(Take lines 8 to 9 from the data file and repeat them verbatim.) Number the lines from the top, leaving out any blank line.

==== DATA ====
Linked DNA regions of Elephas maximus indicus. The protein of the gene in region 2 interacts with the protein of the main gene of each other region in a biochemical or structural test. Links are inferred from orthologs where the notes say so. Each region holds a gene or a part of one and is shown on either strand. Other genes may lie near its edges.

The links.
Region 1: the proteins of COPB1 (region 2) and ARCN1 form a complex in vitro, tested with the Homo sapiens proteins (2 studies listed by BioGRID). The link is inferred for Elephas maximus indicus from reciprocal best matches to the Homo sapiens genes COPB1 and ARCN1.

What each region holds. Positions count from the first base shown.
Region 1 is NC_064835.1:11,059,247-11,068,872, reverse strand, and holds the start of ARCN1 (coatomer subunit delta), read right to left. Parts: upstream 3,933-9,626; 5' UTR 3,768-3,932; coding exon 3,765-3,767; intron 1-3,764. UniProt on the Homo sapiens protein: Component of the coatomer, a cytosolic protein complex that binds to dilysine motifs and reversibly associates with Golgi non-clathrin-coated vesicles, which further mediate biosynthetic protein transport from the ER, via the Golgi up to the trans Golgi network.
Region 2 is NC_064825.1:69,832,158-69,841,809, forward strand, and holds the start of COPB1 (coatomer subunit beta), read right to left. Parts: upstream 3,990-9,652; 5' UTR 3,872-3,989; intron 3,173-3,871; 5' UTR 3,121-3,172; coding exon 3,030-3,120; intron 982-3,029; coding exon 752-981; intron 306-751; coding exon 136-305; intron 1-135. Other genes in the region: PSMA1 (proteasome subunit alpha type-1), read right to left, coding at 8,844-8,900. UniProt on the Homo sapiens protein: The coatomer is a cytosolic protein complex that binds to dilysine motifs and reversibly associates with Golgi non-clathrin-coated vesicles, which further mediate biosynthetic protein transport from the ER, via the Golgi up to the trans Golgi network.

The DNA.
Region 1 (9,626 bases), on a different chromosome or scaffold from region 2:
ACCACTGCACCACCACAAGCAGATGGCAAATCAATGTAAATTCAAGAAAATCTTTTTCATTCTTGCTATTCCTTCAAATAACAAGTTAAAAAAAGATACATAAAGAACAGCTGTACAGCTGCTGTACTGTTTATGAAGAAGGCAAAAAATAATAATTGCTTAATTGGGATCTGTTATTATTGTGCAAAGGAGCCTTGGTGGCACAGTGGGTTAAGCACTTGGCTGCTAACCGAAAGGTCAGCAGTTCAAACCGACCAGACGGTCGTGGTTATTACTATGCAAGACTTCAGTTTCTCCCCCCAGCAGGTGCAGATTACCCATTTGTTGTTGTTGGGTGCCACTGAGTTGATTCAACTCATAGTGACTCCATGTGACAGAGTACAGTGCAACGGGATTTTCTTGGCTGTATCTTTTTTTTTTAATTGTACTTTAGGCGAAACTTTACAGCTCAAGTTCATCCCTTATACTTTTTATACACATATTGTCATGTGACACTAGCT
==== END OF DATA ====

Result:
Region 1 (9,626 bases), on a different chromosome or scaffold from region 2:
ACCACTGCACCACCACAAGCAGATGGCAAATCAATGTAAATTCAAGAAAATCTTTTTCATTCTTGCTATTCCTTCAAATAACAAGTTAAAAAAAGATACATAAAGAACAGCTGTACAGCTGCTGTACTGTTTATGAAGAAGGCAAAAAATAATAATTGCTTAATTGGGATCTGTTATTATTGTGCAAAGGAGCCTTGGTGGCACAGTGGGTTAAGCACTTGGCTGCTAACCGAAAGGTCAGCAGTTCAAACCGACCAGACGGTCGTGGTTATTACTATGCAAGACTTCAGTTTCTCCCCCCAGCAGGTGCAGATTACCCATTTGTTGTTGTTGGGTGCCACTGAGTTGATTCAACTCATAGTGACTCCATGTGACAGAGTACAGTGCAACGGGATTTTCTTGGCTGTATCTTTTTTTTTTAATTGTACTTTAGGCGAAACTTTACAGCTCAAGTTCATCCCTTATACTTTTTATACACATATTGTCATGTGACACTAGCT